For a teacher like me, this moment was a pretty big deal. I attended the University of New Hampshire Literacy Institute and learned from Penny Kittle for two weeks. Her class was called Writing in the World, and I have to tell you, I learned more than I could have hoped for when I set off with my new green notebook for New England, a place I’d never been.
I’d heard Penny present before, first at Region X here in DFW, and then again when my district brought her in for a couple of days–both turning points in my classroom instruction as I changed my thinking about teaching readers and writers and not just reading and writing. Then, of course, I was a fangirl at NCTE last fall in Las Vegas, tracing my hand in my notebook like she does in hers.
But sitting in her class every day, listening to her read poetry, share videos of her students, and explain that all students will write–and write well–when they are given the opportunity to explore their hearts, reshaped me as an educator, and thankfully, I got my passion back.
Everyone who knows me well knows I had a tough year. Lots of reasons, and none of them pretty. At one point I thought about throwing in the pubic education towel, even applied to Pearson in a moment of desperation. See? I was quite low.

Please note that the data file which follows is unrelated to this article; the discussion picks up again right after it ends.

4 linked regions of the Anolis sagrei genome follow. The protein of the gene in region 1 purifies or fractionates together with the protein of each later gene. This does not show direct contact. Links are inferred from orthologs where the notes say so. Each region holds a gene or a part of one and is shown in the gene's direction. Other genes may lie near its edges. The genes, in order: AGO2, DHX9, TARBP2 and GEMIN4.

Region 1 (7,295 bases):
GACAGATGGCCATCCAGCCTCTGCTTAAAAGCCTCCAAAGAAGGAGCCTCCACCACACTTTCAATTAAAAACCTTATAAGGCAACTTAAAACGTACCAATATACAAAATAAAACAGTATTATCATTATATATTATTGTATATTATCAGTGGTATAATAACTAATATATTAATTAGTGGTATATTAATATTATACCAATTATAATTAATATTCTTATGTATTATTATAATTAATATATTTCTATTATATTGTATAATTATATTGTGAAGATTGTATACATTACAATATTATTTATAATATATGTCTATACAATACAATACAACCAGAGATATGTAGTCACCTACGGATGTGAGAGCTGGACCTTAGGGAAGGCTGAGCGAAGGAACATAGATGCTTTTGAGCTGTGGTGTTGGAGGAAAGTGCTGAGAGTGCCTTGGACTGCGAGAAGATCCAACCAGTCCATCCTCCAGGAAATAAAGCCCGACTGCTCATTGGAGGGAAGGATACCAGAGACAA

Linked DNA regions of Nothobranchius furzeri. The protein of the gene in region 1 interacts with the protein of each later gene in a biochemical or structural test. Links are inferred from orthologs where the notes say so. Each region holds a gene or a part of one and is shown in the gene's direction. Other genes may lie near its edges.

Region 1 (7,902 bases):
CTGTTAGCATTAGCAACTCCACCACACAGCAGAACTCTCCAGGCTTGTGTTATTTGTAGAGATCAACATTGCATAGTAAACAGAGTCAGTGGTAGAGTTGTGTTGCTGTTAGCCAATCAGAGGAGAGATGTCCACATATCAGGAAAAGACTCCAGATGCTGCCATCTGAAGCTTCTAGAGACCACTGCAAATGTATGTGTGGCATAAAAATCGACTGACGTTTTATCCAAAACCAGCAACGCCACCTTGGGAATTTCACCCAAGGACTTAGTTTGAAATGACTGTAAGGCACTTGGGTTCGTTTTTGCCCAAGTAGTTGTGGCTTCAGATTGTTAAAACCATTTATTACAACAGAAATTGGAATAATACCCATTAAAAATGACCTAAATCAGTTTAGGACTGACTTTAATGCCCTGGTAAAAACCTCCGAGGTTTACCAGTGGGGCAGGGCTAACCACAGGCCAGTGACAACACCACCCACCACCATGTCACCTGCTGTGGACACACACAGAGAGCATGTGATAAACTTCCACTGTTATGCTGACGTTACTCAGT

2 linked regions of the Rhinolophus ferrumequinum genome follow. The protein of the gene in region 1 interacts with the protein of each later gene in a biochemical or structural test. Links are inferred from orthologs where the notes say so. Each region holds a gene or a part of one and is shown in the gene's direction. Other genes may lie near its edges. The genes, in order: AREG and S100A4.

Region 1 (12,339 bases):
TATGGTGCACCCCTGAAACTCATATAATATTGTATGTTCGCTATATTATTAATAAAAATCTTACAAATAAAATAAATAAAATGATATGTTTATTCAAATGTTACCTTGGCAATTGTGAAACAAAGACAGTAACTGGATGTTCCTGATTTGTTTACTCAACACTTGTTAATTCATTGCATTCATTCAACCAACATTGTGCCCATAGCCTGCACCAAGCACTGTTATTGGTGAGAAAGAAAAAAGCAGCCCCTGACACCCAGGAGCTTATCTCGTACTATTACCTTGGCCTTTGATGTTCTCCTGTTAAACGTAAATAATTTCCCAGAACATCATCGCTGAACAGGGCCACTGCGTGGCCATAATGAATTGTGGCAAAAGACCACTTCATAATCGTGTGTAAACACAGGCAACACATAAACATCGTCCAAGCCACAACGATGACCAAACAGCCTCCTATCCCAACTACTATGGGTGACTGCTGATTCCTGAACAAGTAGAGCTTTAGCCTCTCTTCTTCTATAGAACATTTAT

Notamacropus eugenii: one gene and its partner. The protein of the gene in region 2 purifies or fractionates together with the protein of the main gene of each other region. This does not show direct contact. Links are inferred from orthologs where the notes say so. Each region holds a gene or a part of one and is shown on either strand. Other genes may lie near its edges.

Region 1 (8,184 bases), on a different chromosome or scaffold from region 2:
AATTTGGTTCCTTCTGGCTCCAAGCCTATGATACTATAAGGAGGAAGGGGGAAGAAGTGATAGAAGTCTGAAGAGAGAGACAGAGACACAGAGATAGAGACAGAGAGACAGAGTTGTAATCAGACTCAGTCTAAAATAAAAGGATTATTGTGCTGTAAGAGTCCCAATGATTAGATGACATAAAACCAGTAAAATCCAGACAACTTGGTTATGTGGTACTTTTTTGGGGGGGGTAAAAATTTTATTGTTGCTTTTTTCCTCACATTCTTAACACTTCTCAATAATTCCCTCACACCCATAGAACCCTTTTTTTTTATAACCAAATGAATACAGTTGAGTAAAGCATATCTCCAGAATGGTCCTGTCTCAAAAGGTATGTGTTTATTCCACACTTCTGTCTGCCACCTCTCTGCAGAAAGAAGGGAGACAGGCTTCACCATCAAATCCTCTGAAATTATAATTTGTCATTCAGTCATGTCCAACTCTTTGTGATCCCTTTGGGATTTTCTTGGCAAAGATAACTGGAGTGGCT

When Penny meets with students in a conference, she focuses on the writer and not the writing. She let me ask questions, and she alleviated my fears. She prodded and questioned, and I found answers to questions I didn’t even think to ask. I saw myself as the student, and I saw my students in me. And I realized when it comes to meeting with my students to help them improve as writers:
I can do better. I must do better.
Of the huge stack of books I lugged home from UNH [I am Amy, and I am a (book) addict], Tom Newkirk’s Holding on to Good Ideas in a Time of Bad Ones resonates in my teaching soul. Even this one little thought speaks to me: “excellent instruction rarely feels rushed.” I know that, really I do, but why do I always feel like I’m in a hurry?
When it comes to teaching writing effectively, helping students to see themselves as writers, allowing students to feel accomplished communicators, I must slow down.
I need to do what Penny did for me in New Hampshire: relax into chair, look into my face, smile her warm smile, and speak to me like she already knew I was writer.
[Special thanks to Emily Kim for capturing this special photo. I owe you.]